Rory Kleinveldt made his Test debut with two of his best friends at his side: Vernon Philander, with whom he has spent seasons bowling with at the Cobras, and JP Duminy, who had been a team-mate since childhood where they both played at Victoria Cricket Club. But, nothing else about the match was too memorable for him. He went wicketless in 21 overs and conceded 97 runs. Disappointingly, he overstepped 12 times to make him the worst no-ball offender of the match. At the end of the Test, Kleinveldt, and almost everyone else, thought it unlikely he would play again on the tour. He may even have considered what he would need to do at the first-class level to be selected again in the future.
Kleinveldt accepted his fate with maturity. His lack of exaggeration suggested he would cherish a second chance but understood if he didn't get one immediately.
On the morning of the Adelaide Test - a match he was told he would be sitting out for - Kleinveldt found out Philander would not be able to play. Instead of soaking up his own good fortune, he immediately thought of his friend. "It just wasn't nice to replace him," he said. Half an hour later, he had to take the field and did not have any more time to think. It showed. Kleinveldt was more controlled from the get-go, even though Australia were on the attack. "I was very nervous before my debut but I was a lore more relaxed this time. I had nothing to lose."
In fact, there was much to gain. It was only in the 99th over of the match, by which time Australia had already scored 500 runs, that Kleinveldt took his first Test wicket. Peter Siddle edged one to slip and there was a lengthy check for the no-ball before the dismissal was confirmed. For someone who had problems with his front foot throughout, there was reason to be anxious again. "I was very relieved after I saw my foot landed just behind the line. To get the first one under the belt was pretty good," he said. It's his performance in the second innings that Kleinveldt will be banking to put him in contention for Perth. He dismissed the Australian top three in a spell during which his ability to use seam movement was on display. "There was a bit more pace in this wicket than in the Brisbane, and more carry. I enjoyed bowling on it," he said.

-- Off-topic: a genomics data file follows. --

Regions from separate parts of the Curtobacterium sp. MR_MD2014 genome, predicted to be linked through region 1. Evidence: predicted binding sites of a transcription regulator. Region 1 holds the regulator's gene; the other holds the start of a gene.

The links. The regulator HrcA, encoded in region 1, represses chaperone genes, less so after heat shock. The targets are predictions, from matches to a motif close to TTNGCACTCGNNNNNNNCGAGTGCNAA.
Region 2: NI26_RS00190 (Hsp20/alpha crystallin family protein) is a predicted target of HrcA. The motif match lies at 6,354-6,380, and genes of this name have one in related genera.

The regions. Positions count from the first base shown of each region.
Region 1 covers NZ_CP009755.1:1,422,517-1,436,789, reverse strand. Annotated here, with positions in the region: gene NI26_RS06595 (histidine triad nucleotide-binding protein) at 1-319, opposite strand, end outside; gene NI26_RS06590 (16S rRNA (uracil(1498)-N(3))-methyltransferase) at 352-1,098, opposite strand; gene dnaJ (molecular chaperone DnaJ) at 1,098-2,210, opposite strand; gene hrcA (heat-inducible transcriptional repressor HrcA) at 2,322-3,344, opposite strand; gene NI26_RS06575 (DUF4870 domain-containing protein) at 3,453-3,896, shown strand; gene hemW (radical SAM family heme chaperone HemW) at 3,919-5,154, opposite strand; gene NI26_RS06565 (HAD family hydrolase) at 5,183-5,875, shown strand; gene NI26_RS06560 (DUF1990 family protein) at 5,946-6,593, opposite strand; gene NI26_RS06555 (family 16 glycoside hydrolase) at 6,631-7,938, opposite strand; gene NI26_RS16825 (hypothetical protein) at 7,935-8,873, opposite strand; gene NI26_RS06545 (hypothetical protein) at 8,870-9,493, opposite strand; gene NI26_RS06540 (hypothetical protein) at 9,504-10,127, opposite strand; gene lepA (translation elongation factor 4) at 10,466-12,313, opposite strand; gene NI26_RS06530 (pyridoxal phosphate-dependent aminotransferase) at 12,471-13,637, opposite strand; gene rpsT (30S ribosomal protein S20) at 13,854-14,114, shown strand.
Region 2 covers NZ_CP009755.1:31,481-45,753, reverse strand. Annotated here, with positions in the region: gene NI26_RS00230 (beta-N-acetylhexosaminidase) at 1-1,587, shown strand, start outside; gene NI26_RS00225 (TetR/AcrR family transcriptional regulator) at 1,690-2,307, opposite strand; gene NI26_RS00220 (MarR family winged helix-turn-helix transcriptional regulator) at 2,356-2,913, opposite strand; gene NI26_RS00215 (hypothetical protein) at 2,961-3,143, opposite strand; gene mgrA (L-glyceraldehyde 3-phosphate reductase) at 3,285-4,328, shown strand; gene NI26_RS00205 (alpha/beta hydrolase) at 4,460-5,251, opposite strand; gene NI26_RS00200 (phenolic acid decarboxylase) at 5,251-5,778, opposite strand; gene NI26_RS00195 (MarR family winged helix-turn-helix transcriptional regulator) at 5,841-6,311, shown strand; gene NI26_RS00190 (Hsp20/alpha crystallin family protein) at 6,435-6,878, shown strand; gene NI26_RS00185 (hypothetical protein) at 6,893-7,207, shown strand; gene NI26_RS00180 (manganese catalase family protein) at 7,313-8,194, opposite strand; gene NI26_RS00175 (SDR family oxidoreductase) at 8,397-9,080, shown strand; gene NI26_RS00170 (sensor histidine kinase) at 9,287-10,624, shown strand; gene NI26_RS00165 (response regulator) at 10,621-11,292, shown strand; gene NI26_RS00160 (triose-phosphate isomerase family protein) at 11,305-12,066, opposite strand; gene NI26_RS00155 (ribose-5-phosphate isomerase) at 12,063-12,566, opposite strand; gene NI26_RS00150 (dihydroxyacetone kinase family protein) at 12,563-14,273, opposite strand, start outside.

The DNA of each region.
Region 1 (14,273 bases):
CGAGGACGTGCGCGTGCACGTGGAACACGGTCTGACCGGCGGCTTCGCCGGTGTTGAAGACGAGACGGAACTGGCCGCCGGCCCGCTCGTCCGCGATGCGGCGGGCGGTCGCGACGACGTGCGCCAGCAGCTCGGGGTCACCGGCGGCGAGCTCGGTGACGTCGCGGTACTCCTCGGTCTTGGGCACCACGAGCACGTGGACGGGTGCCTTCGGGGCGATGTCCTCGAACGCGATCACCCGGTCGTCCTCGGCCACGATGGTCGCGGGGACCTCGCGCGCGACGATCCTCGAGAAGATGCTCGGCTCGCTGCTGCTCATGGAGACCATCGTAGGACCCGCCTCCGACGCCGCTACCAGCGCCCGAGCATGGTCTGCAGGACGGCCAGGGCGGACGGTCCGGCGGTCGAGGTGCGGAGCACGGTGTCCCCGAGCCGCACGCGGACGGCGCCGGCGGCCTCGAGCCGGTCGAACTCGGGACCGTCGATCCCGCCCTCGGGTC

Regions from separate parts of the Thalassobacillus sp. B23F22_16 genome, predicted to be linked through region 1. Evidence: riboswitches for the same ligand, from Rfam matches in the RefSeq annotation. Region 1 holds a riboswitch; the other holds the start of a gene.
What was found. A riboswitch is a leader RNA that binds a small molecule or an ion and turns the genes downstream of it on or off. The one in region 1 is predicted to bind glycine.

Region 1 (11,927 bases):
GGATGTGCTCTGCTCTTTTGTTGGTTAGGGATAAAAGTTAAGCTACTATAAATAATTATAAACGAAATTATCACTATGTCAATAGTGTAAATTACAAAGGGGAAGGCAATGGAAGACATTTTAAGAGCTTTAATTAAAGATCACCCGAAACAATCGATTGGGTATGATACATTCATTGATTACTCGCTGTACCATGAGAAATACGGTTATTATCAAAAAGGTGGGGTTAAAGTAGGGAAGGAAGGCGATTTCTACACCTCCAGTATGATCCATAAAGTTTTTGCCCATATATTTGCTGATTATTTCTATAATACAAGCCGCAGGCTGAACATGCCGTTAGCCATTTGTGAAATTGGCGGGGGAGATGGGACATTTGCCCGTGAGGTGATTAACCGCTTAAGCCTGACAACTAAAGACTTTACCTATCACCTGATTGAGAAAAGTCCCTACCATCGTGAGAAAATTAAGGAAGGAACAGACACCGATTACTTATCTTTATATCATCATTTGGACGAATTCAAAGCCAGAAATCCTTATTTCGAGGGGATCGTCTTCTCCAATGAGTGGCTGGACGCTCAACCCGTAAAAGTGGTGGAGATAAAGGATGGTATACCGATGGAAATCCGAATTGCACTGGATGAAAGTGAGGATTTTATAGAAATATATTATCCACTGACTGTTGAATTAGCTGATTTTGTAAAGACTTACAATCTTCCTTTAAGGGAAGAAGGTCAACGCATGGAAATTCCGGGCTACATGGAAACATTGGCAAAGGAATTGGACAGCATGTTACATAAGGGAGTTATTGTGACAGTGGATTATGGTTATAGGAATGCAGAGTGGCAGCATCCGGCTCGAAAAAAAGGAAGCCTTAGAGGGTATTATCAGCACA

With talk growing that both sides will think of all-pace attacks for the third Test, Kleinveldt has reason to be hopeful that he will get the nod again, even though Philander is expected to recover in time. If he does, he will fulfill a boyhood goal. "It's always been a dream of mine because what I've heard from past players is that the pitch is a quick one. It would be nice for me get on there and have a go."
Already Kleinveldt has turned some hopes into realities. His father and uncle were both cricketers and the latter an exceptional bowler who was denied any chance of playing for South Africa because of Apartheid. For both those men, Kleinveldt is doing what they were never allowed to and he is aware of the magnitude of his success. "They didn't have these opportunities," he said. "They're very proud of my achievements and support me all the way. It's nice for me just to go out there and represent them." To see him play a part in a decider would be another massive moment for them.
Kleinveldt thinks South Africa will go in with the upper hand after their resilience with the bat in Adelaide, both from a mental and physical point of view. While Australia will be beaten down by their inability to take 20 wickets, their attack is also physically drained, evident in Peter Siddle's obvious exhaustion. "If it was our dressing room we'd be disappointed not to have won the Test," Kleinveldt said, before adding some special words for his first Test victim. "It will be nice for Graeme Smith to win the toss and bat first. I'm not sure Peter Siddle will enjoy that too much."

Firdose Moonda is ESPNcricinfo's South Africa correspondent